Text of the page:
The tranquility and beauty of Grenada belie a history fraught with upheavals which began with its volcanic eruption from the sea thousands of years ago. Its first known inhabitants were Arawak Indians, who canoed from the nearby South American continent all the way up the Caribbean island chain. They were followed by another, fiercer group, the Caribs, who supplanted them.

In 1498 the island of Grenada was spotted and named Concepcion by Christopher Columbus. No doubt the then-resident Carib Indians and their predecessors had their own name for this mountainous green island, but they have all perished. Reminded of Andalusia, a region of southern Spain, passing Spanish sailors began calling it Granada, and in one form or another, the name stuck as the island subsequently changed hands. It was the British who gave it the current spelling and pronunciation (Gre-NAY-da.)

The British tried in 1609 to get a grip on Grenada, but were routed by the Caribs. In 1650, some Frenchmen from Martinique tried to “buy” land from them, but peace was not included in the purchase, and running battles ensued. By 1651, only 40 Caribs were left. Man, woman and child all jumped to their death from a cliff at the northern end of Grenada rather than submit to European rule. The site is now named Morne des Sauteurs, or Caribs Leap.

The French and British battled for possession of Grenada for the next 90 years, leaving a legacy of forts, cannon, and French place names. Overlooking St. George’s Harbour are enduring relics of that struggle, Fort Frederick, Fort Matthew and Fort George. In the early 1700s, sugar and tobacco were Grenada’s main products. Later, this was to include cocoa, coffee and cotton.

With the Treaty of Versailles in 1783, Grenada was ceded to Britain. The British proceeded to import large numbers of slaves from Africa and to extend their sugarcane plantations. Their rule was challenged again in 1795, when under the leadership of Julian Fedon, a French Mulatto planter inspired by the French Revolution; the slaves rebelled and for a short time gained virtual control of Grenada. The rebellion was soon put down, and slavery continued as the mainstay of an agricultural economy until emancipation in 1834.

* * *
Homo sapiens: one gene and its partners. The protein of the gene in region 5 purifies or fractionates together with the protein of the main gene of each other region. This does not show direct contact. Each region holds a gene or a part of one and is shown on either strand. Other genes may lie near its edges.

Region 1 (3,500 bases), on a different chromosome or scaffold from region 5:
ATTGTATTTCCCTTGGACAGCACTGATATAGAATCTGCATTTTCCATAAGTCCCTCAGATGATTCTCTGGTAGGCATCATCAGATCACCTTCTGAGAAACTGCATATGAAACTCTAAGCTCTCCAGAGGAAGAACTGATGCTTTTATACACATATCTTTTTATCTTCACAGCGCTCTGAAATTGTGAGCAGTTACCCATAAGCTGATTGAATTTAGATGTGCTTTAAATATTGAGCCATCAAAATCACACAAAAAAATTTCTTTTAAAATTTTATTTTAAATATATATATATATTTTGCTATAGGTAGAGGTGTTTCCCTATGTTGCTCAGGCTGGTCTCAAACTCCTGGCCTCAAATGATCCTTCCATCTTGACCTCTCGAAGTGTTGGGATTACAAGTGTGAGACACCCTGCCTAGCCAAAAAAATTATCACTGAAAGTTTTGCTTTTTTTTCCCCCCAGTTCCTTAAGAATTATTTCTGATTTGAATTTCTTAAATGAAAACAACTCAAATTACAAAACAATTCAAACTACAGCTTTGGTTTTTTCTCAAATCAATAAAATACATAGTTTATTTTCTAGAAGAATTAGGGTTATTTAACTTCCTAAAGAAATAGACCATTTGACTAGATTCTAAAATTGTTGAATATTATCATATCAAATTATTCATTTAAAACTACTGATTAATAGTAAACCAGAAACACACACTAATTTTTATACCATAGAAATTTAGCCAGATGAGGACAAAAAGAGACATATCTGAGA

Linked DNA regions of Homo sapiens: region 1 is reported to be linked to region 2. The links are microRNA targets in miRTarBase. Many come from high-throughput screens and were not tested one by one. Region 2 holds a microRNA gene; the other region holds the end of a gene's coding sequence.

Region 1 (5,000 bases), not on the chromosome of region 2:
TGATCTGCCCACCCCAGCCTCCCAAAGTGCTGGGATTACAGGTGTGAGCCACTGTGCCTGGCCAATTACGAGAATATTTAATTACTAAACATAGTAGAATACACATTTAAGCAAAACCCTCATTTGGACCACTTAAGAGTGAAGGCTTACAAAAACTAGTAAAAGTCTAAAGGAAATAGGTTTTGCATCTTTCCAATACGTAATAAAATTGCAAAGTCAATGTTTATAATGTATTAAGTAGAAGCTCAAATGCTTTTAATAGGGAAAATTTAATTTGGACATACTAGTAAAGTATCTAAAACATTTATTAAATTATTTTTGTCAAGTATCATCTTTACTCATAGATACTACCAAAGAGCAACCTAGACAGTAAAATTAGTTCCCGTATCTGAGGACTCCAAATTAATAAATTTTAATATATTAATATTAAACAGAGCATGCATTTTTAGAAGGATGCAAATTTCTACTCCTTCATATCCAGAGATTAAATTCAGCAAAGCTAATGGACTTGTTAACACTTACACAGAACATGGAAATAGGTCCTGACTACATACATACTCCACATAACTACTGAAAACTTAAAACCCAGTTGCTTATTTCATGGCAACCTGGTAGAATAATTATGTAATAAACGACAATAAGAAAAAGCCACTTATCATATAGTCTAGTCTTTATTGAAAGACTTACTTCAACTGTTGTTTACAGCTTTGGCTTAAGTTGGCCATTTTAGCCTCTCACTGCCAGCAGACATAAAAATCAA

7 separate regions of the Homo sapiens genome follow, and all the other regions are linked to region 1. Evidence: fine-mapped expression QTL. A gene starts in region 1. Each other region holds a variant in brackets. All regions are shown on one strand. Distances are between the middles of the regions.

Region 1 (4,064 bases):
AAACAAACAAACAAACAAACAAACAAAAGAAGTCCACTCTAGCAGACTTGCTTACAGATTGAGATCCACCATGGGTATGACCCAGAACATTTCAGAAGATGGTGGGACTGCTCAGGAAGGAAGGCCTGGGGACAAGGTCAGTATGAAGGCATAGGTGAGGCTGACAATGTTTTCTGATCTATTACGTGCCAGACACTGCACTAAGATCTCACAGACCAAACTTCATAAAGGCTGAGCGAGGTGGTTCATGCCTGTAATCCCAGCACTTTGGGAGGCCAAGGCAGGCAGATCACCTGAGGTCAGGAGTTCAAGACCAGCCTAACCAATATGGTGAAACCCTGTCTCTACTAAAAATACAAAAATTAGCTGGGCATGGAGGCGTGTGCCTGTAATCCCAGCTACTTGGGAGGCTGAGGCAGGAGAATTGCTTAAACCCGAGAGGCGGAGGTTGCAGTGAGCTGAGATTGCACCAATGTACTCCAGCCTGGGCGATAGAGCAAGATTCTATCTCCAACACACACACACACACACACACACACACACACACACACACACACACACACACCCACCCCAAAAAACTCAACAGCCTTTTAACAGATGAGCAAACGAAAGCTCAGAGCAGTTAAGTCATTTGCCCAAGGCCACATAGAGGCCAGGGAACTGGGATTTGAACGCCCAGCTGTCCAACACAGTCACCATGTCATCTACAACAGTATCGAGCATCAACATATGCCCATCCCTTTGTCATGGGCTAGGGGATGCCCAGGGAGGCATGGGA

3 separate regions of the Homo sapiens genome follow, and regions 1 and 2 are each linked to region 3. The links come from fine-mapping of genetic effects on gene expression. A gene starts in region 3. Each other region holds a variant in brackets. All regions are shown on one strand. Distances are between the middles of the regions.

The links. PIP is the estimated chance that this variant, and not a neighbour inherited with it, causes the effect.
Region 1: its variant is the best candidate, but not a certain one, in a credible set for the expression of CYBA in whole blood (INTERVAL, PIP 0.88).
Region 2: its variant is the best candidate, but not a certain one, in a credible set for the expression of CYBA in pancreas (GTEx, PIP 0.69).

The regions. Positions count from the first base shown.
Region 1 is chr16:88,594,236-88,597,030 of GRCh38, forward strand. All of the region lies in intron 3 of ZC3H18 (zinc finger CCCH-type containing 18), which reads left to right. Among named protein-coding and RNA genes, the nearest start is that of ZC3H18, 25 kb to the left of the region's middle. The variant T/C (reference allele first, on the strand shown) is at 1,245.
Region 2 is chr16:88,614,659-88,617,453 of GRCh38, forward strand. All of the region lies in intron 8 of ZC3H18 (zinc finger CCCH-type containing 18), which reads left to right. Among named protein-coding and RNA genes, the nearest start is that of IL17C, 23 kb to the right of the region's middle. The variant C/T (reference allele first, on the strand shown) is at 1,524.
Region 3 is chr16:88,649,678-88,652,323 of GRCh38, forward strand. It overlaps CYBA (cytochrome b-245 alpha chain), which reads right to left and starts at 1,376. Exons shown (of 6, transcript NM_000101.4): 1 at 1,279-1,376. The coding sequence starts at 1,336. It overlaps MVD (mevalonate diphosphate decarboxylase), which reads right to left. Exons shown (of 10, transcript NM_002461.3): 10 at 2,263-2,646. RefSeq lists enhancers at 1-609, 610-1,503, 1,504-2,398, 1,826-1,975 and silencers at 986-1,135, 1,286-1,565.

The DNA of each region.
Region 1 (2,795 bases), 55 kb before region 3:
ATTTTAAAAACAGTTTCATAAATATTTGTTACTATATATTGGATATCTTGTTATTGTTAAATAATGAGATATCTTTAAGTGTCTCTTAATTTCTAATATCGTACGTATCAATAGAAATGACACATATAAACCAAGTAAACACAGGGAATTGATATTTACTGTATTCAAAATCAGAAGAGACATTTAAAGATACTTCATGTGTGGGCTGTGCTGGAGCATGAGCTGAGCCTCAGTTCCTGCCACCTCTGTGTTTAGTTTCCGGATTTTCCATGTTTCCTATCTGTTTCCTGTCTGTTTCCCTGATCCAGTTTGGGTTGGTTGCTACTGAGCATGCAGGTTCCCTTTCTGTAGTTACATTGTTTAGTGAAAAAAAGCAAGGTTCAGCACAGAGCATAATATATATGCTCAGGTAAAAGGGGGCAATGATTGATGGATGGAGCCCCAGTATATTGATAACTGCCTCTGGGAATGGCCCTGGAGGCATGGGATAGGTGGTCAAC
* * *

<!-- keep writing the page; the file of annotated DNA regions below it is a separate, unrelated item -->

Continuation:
One of the nation’s most important dates is 1843, the year that nutmeg (clandestinely taken from Dutch-occupied Indonesia) was introduced into Grenada. In those days the commodity was nearly as precious as gold, due to its healing, preservative and flavouring qualities. Grenada’s soil and climate proved so hospitable that the island is the world’s second largest supplier of nutmeg and mace, the lacy red covering on the shell. Its export is second only to tourism in generating foreign exchange. It is grown by many individuals and processed cooperatively, a far cry from the plantation system that dominated Grenada’s early colonial days.

In 1877, Grenada became a Crown Colony, a status that lasted until 1967, when Grenada gained control of its internal affairs by becoming an associated state within the British Commonwealth. In 1974, full independence was achieved under the controversial leadership of Sir Eric Gairy.

A mere 5 years afterwards, Maurice Bishop and his radical New Jewel Movement seized power and established a socialist/communist government with ties to Cuba and the Soviet Union. In 1983, when Bishop and several aides were arrested and later executed by a faction within his party, the Governor-General called for military intervention. The USA, Jamaica and the Eastern Caribbean States responded with the now-famous “rescue mission” that restored order. In 1984 a general election was held, re-establishing a democratic government and a tranquility that befits the beauty of these little islands.

The last two decades has been one of development, especially in the tourism sector. At the same time, the tri-island nation has taken steps to preserve its magnificent natural environment, developing national parks and instituting protective measures for the rainforest and the coral reefs.


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